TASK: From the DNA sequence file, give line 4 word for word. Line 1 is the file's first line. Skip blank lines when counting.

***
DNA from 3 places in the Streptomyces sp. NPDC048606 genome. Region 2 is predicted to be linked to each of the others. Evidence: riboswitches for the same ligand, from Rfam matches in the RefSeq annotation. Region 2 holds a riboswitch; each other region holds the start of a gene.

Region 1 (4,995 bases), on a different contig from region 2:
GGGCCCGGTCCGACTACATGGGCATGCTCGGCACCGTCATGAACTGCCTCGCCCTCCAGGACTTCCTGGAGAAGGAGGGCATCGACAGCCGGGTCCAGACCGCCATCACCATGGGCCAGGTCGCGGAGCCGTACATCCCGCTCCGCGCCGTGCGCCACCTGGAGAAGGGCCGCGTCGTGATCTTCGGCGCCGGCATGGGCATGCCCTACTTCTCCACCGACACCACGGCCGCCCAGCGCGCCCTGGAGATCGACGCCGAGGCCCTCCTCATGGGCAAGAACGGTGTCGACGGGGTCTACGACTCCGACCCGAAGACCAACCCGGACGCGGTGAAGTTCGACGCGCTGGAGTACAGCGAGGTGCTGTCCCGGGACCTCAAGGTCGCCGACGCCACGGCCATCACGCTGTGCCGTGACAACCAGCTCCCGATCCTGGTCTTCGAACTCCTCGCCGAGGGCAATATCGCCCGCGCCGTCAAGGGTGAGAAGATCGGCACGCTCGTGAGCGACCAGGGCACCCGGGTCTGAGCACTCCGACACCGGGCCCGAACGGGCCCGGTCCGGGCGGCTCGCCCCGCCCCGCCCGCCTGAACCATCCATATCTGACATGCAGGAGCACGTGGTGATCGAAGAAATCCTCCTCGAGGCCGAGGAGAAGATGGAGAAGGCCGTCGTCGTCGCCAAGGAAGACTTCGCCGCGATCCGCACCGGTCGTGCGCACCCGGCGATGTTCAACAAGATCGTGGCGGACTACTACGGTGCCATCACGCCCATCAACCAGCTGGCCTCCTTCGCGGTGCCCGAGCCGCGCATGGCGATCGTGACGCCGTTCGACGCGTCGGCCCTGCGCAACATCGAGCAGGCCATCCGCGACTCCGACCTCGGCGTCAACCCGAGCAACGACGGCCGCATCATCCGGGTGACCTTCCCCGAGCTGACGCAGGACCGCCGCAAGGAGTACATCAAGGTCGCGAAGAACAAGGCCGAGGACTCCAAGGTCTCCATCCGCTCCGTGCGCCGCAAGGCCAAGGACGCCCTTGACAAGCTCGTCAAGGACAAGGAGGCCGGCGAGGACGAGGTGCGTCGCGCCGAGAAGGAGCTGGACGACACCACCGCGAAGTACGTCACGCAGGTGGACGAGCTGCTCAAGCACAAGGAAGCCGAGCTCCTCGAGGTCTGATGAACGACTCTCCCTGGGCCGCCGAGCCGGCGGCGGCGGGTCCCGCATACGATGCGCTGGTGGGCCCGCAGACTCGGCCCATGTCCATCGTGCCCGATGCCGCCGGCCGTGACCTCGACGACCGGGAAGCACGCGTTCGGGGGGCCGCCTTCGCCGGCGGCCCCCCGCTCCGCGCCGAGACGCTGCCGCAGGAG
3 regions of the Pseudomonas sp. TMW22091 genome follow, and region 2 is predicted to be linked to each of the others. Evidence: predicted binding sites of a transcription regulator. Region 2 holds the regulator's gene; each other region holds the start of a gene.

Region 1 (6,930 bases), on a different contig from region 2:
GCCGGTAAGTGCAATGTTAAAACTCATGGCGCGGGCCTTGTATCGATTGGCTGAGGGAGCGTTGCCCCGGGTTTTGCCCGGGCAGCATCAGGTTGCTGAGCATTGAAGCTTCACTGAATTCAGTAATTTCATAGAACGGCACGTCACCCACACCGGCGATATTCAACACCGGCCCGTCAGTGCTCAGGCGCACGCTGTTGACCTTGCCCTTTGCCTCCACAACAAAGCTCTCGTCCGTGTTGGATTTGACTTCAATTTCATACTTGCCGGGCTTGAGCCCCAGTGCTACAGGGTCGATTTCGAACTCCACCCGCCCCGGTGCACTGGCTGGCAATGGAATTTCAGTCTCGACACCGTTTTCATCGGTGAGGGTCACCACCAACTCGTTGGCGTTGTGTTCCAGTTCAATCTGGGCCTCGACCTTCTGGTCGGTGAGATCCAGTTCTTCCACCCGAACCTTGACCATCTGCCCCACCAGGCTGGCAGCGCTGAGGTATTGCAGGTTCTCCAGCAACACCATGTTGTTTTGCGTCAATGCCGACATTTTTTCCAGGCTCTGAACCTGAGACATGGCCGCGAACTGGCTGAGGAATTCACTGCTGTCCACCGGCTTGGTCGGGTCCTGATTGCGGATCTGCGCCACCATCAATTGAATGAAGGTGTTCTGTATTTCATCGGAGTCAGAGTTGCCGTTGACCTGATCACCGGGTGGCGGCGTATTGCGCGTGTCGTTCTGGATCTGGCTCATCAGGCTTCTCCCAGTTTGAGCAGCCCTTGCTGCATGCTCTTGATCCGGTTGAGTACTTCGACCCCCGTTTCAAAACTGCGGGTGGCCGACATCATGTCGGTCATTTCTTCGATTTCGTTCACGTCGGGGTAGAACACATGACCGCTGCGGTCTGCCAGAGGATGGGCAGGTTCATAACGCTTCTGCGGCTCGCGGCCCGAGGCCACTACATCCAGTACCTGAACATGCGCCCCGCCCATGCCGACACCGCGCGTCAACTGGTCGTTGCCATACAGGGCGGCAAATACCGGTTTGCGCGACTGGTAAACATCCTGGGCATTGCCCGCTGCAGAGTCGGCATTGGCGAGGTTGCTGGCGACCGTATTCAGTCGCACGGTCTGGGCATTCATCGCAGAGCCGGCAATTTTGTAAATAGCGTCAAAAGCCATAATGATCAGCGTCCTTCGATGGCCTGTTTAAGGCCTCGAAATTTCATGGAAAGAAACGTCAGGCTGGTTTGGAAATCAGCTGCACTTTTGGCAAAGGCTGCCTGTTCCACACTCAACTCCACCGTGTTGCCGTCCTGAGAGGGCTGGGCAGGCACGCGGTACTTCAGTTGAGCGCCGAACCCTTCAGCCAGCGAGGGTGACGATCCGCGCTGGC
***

3 regions of the Pseudomonas sp. TMW22091 genome follow, and region 2 is predicted to be linked to each of the others. Evidence: predicted binding sites of a transcription regulator. Region 2 holds the regulator's gene; each other region holds the start of a gene.